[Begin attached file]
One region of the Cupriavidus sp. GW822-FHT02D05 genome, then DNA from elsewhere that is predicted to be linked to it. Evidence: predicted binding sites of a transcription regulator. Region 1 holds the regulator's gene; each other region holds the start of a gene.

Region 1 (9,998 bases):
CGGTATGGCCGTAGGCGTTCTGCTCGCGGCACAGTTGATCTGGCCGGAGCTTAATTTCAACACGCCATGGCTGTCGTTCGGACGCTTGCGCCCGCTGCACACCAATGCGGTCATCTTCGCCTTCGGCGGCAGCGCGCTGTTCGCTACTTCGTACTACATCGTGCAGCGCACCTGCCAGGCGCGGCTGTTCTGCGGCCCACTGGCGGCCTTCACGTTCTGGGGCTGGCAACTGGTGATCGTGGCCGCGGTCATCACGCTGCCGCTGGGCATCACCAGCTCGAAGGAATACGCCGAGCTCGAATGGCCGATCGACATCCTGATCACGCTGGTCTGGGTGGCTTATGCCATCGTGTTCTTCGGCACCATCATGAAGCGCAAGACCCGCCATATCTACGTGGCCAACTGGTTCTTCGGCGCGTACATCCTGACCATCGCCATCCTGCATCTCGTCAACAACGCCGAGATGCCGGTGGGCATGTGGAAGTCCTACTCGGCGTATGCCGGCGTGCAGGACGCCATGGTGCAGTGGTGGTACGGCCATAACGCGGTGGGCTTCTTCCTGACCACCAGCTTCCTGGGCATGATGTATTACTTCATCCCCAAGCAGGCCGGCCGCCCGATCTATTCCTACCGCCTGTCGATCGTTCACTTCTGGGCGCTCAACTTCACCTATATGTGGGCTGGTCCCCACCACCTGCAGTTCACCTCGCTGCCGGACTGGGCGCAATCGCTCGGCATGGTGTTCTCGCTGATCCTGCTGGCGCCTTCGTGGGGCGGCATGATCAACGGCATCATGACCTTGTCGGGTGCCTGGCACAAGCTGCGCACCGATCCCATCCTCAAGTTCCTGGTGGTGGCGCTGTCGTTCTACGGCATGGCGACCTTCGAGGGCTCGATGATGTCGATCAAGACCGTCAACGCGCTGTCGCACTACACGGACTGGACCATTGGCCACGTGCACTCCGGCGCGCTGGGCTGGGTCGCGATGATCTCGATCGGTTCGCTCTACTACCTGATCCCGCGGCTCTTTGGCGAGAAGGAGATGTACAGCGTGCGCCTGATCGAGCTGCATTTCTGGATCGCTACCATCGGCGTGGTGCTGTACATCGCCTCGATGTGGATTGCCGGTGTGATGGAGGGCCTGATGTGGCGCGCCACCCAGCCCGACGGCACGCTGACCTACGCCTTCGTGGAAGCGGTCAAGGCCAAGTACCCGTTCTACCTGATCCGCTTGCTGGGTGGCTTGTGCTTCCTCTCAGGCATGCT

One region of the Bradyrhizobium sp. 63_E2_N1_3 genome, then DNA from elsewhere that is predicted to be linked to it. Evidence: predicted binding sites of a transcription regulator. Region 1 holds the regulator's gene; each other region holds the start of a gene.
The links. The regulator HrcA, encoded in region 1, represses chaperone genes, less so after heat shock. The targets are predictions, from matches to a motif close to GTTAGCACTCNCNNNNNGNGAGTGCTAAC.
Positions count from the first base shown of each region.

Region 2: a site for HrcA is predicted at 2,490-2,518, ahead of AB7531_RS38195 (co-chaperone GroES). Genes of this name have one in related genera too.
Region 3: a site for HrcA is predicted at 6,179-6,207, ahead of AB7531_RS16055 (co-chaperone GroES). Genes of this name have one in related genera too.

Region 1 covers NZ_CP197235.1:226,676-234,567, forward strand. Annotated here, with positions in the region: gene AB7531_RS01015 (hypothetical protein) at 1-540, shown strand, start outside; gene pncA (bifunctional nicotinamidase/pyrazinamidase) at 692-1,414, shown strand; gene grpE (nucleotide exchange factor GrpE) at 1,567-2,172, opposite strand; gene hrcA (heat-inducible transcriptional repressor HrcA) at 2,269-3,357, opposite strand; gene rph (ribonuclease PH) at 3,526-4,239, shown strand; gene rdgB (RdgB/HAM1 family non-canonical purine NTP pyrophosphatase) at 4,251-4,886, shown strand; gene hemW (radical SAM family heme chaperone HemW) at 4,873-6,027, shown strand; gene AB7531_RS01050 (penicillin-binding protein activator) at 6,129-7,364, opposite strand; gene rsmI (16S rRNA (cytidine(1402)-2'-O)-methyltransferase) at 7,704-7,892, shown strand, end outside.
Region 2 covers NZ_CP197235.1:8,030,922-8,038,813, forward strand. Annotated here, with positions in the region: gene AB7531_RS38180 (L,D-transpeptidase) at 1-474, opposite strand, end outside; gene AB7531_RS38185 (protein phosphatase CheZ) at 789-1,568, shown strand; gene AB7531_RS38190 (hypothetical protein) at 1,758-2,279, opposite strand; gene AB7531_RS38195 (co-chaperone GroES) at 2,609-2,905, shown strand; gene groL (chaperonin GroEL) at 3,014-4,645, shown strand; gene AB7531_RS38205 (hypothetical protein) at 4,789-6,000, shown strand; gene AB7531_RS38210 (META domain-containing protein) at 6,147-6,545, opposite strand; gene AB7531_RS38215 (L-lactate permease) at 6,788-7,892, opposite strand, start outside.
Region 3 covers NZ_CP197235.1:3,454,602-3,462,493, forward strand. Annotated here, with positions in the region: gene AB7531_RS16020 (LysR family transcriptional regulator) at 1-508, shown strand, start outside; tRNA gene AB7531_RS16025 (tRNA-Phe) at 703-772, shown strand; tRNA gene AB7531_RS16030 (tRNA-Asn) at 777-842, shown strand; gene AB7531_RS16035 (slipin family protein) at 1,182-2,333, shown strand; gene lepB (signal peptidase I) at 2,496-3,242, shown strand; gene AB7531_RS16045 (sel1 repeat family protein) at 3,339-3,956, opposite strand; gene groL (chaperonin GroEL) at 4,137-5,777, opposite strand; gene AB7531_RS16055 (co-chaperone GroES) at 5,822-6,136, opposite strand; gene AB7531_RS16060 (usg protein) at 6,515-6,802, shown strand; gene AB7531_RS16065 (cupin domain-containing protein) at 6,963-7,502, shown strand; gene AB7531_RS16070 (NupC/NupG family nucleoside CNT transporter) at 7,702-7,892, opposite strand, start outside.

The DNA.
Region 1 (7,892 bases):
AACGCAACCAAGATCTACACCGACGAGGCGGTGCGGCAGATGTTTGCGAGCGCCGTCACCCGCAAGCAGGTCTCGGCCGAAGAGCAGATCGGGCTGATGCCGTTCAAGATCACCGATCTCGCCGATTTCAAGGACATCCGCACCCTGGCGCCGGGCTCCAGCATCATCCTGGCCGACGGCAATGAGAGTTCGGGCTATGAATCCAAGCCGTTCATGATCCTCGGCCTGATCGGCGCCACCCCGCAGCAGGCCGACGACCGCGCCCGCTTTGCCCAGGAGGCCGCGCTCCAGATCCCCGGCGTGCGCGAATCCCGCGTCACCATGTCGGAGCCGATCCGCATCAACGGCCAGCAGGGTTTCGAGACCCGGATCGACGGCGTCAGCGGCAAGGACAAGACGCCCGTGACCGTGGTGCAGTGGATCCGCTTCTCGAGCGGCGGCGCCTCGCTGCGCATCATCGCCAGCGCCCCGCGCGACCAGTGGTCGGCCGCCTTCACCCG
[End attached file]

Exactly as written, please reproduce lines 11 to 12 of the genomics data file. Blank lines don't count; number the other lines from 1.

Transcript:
Region 3 covers NZ_CP197235.1:3,454,602-3,462,493, forward strand. Annotated here, with positions in the region: gene AB7531_RS16020 (LysR family transcriptional regulator) at 1-508, shown strand, start outside; tRNA gene AB7531_RS16025 (tRNA-Phe) at 703-772, shown strand; tRNA gene AB7531_RS16030 (tRNA-Asn) at 777-842, shown strand; gene AB7531_RS16035 (slipin family protein) at 1,182-2,333, shown strand; gene lepB (signal peptidase I) at 2,496-3,242, shown strand; gene AB7531_RS16045 (sel1 repeat family protein) at 3,339-3,956, opposite strand; gene groL (chaperonin GroEL) at 4,137-5,777, opposite strand; gene AB7531_RS16055 (co-chaperone GroES) at 5,822-6,136, opposite strand; gene AB7531_RS16060 (usg protein) at 6,515-6,802, shown strand; gene AB7531_RS16065 (cupin domain-containing protein) at 6,963-7,502, shown strand; gene AB7531_RS16070 (NupC/NupG family nucleoside CNT transporter) at 7,702-7,892, opposite strand, start outside.

The DNA.